One of our closest relationships in our lifetime is with our parents. And as our parents get older, they might need help.
While every situation is different, it can be challenging to know the right approach to take when supporting them through their golden years. Here are a few practices to keep in mind:
Always listen and use empathy. Empathy is at the foundation of respecting our parents’ dignity. You will need to be present and listen carefully and patiently to uncover how they believe things are going. Most parents find it difficult to express that they need help. It might be surprising to learn of their frustration with some of the losses they are experiencing. Consider how you might feel if you were having some difficulties with your health, independence, mobility, energy, friends. At some point, you will need to pro-actively advocate for them, so it is important to understand how they feel. Most families find it helpful to prioritize a list of concerns. This understanding will allow you to advocate effectively.
Support in a person-centered way. When we look at our needs, there are many categories. We have basic physical needs, spiritual needs, emotional needs, social needs, financial needs, recreational needs and more. Make sure that you consider each of your parents’ needs. Some families focus on the physical needs but do not consider the other important categories of their life.
Always respect their dignity. It is critical for us to include our parents in discussions about their needs. It is called the “nothing about me, without me” approach. One of the things that remains intact as we get older is that we are in charge of our lives. We call the shots. We direct our path forward. Even though our adult children can help by guiding us or brainstorming with us, it ultimately is the parents’ decision.
Always support their independence. Even if they aren’t as independent as they once were, focus on what they can do. Support them in the things that they need support in. An example could be helping them at the grocery store, as they still enjoy cooking. Many adult children have an “all or nothing” approach. Families tell me frequently that their parents need full support or that they do not need support at all. Neither scenario usually is in play. The support typically is needed in a gradual way. Each year, your parent might need another level of support. Build it out as you go. Make sure to meet needs gradually, with additional support.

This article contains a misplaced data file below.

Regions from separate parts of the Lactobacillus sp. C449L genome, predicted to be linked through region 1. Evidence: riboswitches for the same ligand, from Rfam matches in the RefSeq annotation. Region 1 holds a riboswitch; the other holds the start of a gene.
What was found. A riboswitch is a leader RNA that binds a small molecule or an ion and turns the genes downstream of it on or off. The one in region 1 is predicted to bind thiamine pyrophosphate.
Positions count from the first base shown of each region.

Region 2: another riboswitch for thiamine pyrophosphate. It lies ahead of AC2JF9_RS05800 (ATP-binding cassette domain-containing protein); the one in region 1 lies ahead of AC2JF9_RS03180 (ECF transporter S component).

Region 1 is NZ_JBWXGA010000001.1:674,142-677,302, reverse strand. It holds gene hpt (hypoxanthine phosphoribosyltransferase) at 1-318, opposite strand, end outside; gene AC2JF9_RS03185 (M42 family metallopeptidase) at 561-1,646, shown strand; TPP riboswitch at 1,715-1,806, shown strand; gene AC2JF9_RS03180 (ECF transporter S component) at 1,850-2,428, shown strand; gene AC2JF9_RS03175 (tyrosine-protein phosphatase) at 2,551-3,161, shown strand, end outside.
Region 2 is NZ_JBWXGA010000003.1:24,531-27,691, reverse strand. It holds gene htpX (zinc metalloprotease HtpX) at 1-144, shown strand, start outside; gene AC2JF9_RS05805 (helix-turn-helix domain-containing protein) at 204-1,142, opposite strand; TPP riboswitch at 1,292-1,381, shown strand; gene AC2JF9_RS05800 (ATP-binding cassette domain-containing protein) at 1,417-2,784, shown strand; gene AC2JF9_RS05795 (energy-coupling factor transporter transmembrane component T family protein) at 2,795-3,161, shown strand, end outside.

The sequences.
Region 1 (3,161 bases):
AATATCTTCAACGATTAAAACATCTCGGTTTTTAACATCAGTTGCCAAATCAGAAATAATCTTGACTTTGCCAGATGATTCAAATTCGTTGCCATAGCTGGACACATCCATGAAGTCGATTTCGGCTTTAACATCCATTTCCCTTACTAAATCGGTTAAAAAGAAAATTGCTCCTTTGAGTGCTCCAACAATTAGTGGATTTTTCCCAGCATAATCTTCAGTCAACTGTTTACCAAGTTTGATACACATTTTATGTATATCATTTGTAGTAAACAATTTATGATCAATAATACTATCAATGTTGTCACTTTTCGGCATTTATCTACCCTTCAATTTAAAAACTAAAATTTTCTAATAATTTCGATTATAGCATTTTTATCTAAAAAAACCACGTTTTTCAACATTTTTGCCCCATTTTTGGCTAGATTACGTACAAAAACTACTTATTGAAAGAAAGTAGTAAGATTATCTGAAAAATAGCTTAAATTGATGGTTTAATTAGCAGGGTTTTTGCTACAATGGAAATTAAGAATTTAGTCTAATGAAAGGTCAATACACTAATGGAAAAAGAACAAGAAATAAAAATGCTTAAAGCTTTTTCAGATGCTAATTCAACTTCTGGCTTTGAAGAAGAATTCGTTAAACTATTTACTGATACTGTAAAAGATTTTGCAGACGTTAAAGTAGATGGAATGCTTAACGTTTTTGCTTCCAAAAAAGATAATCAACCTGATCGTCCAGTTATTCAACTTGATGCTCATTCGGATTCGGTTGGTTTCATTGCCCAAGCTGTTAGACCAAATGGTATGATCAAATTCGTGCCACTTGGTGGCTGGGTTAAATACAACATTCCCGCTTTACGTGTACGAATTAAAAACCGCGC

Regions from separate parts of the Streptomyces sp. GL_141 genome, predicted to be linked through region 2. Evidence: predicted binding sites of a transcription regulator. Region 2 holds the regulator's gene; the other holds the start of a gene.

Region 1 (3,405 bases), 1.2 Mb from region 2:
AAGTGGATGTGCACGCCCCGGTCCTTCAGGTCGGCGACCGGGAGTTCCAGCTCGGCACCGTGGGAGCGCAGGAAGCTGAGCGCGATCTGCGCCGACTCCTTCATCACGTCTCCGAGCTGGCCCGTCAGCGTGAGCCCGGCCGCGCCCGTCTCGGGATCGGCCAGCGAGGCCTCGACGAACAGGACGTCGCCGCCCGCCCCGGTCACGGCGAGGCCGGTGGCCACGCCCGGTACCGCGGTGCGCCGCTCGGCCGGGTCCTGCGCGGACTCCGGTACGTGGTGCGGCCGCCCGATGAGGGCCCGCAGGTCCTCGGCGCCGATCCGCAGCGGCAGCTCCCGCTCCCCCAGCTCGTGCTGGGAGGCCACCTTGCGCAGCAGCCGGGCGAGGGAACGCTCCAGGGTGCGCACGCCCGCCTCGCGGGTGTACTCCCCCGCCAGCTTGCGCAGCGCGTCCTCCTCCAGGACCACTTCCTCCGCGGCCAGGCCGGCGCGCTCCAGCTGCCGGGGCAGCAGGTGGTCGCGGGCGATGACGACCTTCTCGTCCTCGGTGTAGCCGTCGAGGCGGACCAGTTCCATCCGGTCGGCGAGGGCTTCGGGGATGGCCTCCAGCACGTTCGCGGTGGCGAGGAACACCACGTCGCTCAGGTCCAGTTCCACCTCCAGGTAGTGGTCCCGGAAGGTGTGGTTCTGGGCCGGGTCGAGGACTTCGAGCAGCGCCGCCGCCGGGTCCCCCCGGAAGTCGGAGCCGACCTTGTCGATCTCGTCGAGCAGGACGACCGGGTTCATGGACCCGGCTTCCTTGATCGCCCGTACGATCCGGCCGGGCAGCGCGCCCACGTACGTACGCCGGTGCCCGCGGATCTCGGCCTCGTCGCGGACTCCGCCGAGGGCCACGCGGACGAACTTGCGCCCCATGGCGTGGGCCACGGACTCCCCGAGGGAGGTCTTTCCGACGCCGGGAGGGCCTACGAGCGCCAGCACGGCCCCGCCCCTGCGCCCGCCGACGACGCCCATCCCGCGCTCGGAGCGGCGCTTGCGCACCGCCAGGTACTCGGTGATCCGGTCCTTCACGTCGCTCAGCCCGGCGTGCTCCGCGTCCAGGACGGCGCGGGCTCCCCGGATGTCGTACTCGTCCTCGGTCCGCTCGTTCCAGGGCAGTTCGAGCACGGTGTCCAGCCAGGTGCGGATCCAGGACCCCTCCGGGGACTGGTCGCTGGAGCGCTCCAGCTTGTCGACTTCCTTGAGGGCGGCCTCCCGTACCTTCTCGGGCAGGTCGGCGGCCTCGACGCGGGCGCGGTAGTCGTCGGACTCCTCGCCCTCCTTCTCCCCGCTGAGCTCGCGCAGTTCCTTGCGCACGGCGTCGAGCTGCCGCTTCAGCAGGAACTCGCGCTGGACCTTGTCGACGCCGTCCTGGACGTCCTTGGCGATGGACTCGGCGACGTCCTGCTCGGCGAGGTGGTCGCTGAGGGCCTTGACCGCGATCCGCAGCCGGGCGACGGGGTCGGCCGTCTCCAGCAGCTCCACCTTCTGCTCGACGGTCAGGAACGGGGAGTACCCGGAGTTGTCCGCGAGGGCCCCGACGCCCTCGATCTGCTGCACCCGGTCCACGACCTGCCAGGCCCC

Always provide choice. Let’s use the grocery issue as an example for building out a strategy. There are many ways to help with groceries. A few include:
• Accompany your parent to the grocery store.
• Help them set up an account online to order groceries and set up a delivery time.
• When you go the grocery store, ask them if they need you to pick up anything.
• Take full charge of the meal planning and grocery shopping or divide and conquer with your siblings.
After you brainstorm with your parents, ask them what choices work best for them. Give them some time to think about it, then spring into action. These small changes can add up to much-appreciated support. In addition, your parents can have a voice in the action taken. This will make them feel good about accepting the help.
One of the most important and rewarding acts of love you can offer as an adult child is to support your parents and help them along as they age. But one of the most harmful things you can do is do it the wrong way.
I see many family relationships that have been nurtured during a lifetime that are enhanced through this time period. Sadly, I also see relationships deteriorate if the right care and approach are not used. If you use these five practices, you will provide support so they can remain independent, happy and healthy in a respectful and dignified way.
Laura Nissen is a dementia specialist for Luther Manor Communities in Dubuque.